Clark Center Seminar Room S360
    James H. Clark Center 318 Campus Drive West, Stanford, CA 94305
    Event Type: 

    "Do Facts Matter? How to exist in a world where lies are treated as if they are true"

    Michael Specter, Staff Writer for The New Yorker

    November 16th, 2016 at 4:00 PM in Clark Center Seminar Room S360

    Michael Specter has been a staff writer at The New Yorker since 1998, and has written frequently about AIDS, T.B., and malaria in the developing world, as well as about agricultural biotechnology, avian influenza, the world’s diminishing freshwater resources, synthetic biology and editing DNA with CRISPR technology. His Profile subjects have included Dr. Oz, Peter Singer, Larry Kramer, and Richard Branson, the anti-GMO activist Vandana Shiva, along with Sean (P. Diddy) Combs, Manolo Blahnik, Ingrid Newkirk, the controversial leader of PETA, and Miuccia Prada. Previously, he worked at the New York Times as its senior foreign correspondent, based in Rome; from 1995 to 1998, he served as the paper’s Moscow bureau chief.

    Before joining the Times, he served as the Washington Post’s national science reporter and, later, as its New York bureau chief. In 1996, he received an Overseas Press Club citation for his reporting on the war in Chechnya. He has twice received the Global Health Council’s annual Excellence in Media Award: in 2002, for “India’s Plague,” and in 2005, for “The Devastation,” about the ethics of testing H.I.V. vaccines in Africa. His article “Rethinking the Brain” received the 2002 AAAS Science Journalism Award.

    He is the author of “Denialism: How Irrational Thinking Hinders Scientific Progress, Harms the Planet, and Threatens Our Lives,” which, in 2010, received the Committee for Skeptical Inquiry’s Robert P. Balles Annual Prize in Critical Thinking. He received the 2011 WHO reporting award for his article about TB in India, A Deadly Misdiagnosis. His piece “Against the Grain” won a 2015 James Beard Award in the Food and Health category. He is currently on leave from The New Yorker to write a book about the future of editing DNA.

  • November 17, 2016 4:00 PM to 5:00 PM
    Clark Center Auditorium
    James H. Clark Center 318 Campus Drive West, Stanford, CA 94305
    Event Type: 

    "Engineering the improved reach of vaccines: from needles to rockets to Nanopatches"

    Mark A. F. Kendall, Delivery of Drugs and Genes Group, D2G2, The Australian Institute for Bioengineering and Nanotechnology (AIBN), The University of Queensland, Brisbane, Qld, Australia

    November 17th, 2016 at 4:00 PM in the Clark Center Auditorium

    Abstract:

    Vaccines have produced one of the largest increases in the age of life expectancy in human history. However massive challenges remain, with 17 million deaths per year due to infectious disease – mostly in the developing-world.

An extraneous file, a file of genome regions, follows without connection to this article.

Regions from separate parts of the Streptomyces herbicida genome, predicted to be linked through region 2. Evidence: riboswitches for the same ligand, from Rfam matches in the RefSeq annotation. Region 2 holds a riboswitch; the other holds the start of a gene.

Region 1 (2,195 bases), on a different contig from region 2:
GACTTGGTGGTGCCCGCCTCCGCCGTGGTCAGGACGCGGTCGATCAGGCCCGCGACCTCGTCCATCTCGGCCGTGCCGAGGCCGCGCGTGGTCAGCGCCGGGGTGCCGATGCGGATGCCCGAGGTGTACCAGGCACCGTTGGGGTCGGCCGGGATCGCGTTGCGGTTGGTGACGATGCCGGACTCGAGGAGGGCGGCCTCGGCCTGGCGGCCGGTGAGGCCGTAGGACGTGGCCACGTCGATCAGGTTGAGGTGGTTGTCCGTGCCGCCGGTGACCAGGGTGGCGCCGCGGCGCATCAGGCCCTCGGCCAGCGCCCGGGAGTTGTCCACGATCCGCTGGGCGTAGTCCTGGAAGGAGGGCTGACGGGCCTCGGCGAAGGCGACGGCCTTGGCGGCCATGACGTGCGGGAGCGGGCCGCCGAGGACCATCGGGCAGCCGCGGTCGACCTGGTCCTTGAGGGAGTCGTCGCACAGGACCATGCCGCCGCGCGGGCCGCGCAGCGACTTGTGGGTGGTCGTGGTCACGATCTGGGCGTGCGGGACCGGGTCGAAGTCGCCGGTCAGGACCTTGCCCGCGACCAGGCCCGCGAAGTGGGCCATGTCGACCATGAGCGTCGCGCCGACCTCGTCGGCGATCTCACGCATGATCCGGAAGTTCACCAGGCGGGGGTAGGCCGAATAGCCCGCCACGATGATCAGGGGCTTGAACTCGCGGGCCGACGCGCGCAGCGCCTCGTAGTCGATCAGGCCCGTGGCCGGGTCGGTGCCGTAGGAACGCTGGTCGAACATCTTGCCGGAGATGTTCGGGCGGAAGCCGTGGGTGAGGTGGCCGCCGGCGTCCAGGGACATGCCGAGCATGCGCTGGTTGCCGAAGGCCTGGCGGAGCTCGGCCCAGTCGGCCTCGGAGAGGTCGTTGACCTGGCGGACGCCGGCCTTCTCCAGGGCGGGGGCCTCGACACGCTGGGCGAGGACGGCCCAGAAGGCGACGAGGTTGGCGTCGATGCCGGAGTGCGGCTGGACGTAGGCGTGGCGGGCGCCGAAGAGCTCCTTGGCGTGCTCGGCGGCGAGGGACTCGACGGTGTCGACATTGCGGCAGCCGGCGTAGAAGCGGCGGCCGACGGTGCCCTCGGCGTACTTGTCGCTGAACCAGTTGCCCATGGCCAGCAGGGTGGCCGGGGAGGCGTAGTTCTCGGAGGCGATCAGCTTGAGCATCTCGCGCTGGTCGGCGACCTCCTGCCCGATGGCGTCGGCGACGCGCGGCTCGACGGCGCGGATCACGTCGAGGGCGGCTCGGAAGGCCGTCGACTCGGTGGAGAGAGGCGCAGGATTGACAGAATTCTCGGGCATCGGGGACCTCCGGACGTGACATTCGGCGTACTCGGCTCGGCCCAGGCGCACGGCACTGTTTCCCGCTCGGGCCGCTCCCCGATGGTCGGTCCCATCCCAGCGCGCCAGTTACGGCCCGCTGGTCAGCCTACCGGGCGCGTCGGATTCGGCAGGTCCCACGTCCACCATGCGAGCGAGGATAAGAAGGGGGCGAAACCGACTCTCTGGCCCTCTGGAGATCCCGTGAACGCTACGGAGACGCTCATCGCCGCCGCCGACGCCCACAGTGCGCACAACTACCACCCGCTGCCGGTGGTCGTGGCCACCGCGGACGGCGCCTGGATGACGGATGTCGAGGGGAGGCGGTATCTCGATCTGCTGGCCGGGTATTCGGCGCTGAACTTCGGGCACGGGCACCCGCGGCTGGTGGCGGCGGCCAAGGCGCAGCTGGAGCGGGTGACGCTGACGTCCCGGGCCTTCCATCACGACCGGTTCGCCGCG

I will discuss the particular challenges holding back vaccines within the developing world; together with potential solutions under development.

    My particular focus will move to the needle and syringe: currently the main vaccination method, which was first invented in 1853. The needle is holding back the rollout of vaccines by (1) placing vaccine into muscle, arguably missing our immune “sweet spot”); (2) the need for maintaining the refrigeration “cold chain” of the vaccine in liquid form; and (3) cross-contamination through needle-stick injuries.

    I will then discuss the idea of hand-held rockets to fire micro-particulate vaccines into the skin – otherwise called the “gene gun” which took me from the field of hypervelocity aerodynamics to drug and vaccine delivery to Oxford. The concept, science, technology attributes will be discussed.

    I will then introduce the Nanopatch – conceived to tackle all three of the needle-based problems (and fresh challenges of the “gene gun”) – a patch bearing an ultra-high density array of projections that delivers dry-coated vaccine into the skin's outer layers; abundant with immune cells. In addition, I will outline the Nanopatch journey from idea towards clinical utility as a medical device product.


    Bio:

    Professor Mark Kendall has more than 18 years of experience researching the field of needle-free gene and drug delivery to skin – and diagnostics devices – with micro-nanostructures. Mark has published more than 200 papers and is an inventor on more than 130 patents. He has worked closely with Industrial partners in the technology transfer from concept to commercialisation. He has delivered more than 100 invited, keynote or plenary lectures in seventeen countries. Since year 2000, he has attracted more than $60 million in research funding, with ~$30 million of this as the Leading Investigator. Mark founded Vaxxas Pty Ltd in 2011, the commercialisation arm of the Nanopatch (in which he has played a pivotal role; securing $40 million in funding and partnering with Merck and the WHO). His Biolistics technology has been successfully commercialised with PowderMed (the technology transfer company) purchased by Pfizer for $400 million in 2006. Mark joined the Australian Institute for Bioengineering and Nanotechnology (AIBN) after 8 years at the University of Oxford, where he was Associate Director of the PowderJect Centre for Gene and Drug Delivery Research, a University Research Lecturer and College Lecturer.